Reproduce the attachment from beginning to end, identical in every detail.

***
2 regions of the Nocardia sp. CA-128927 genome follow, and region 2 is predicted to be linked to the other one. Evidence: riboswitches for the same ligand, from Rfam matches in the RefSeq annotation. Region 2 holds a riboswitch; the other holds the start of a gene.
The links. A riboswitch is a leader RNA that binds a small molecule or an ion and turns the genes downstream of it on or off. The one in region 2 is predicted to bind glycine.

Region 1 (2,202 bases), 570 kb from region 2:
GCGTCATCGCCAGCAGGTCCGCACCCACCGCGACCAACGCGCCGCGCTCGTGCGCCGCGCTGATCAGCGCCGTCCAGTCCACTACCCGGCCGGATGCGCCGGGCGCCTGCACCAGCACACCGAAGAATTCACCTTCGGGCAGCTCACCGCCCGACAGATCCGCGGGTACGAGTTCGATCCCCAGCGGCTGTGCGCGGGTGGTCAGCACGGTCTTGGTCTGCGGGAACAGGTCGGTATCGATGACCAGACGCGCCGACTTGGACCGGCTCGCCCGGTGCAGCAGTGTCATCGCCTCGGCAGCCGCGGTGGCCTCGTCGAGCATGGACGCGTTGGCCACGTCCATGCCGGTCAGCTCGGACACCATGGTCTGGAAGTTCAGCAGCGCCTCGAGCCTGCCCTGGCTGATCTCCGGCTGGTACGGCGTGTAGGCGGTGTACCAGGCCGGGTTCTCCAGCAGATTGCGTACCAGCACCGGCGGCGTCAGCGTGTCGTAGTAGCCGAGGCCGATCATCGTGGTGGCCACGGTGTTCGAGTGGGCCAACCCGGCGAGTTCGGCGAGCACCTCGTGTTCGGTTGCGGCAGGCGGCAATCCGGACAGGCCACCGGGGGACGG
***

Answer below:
2 regions of the Nocardia sp. CA-128927 genome follow, and region 2 is predicted to be linked to the other one. Evidence: riboswitches for the same ligand, from Rfam matches in the RefSeq annotation. Region 2 holds a riboswitch; the other holds the start of a gene.
The links. A riboswitch is a leader RNA that binds a small molecule or an ion and turns the genes downstream of it on or off. The one in region 2 is predicted to bind glycine.

Region 1 (2,202 bases), 570 kb from region 2:
GCGTCATCGCCAGCAGGTCCGCACCCACCGCGACCAACGCGCCGCGCTCGTGCGCCGCGCTGATCAGCGCCGTCCAGTCCACTACCCGGCCGGATGCGCCGGGCGCCTGCACCAGCACACCGAAGAATTCACCTTCGGGCAGCTCACCGCCCGACAGATCCGCGGGTACGAGTTCGATCCCCAGCGGCTGTGCGCGGGTGGTCAGCACGGTCTTGGTCTGCGGGAACAGGTCGGTATCGATGACCAGACGCGCCGACTTGGACCGGCTCGCCCGGTGCAGCAGTGTCATCGCCTCGGCAGCCGCGGTGGCCTCGTCGAGCATGGACGCGTTGGCCACGTCCATGCCGGTCAGCTCGGACACCATGGTCTGGAAGTTCAGCAGCGCCTCGAGCCTGCCCTGGCTGATCTCCGGCTGGTACGGCGTGTAGGCGGTGTACCAGGCCGGGTTCTCCAGCAGATTGCGTACCAGCACCGGCGGCGTCAGCGTGTCGTAGTAGCCGAGGCCGATCATCGTGGTGGCCACGGTGTTCGAGTGGGCCAACCCGGCGAGTTCGGCGAGCACCTCGTGTTCGGTTGCGGCAGGCGGCAATCCGGACAGGCCACCGGGGGACGG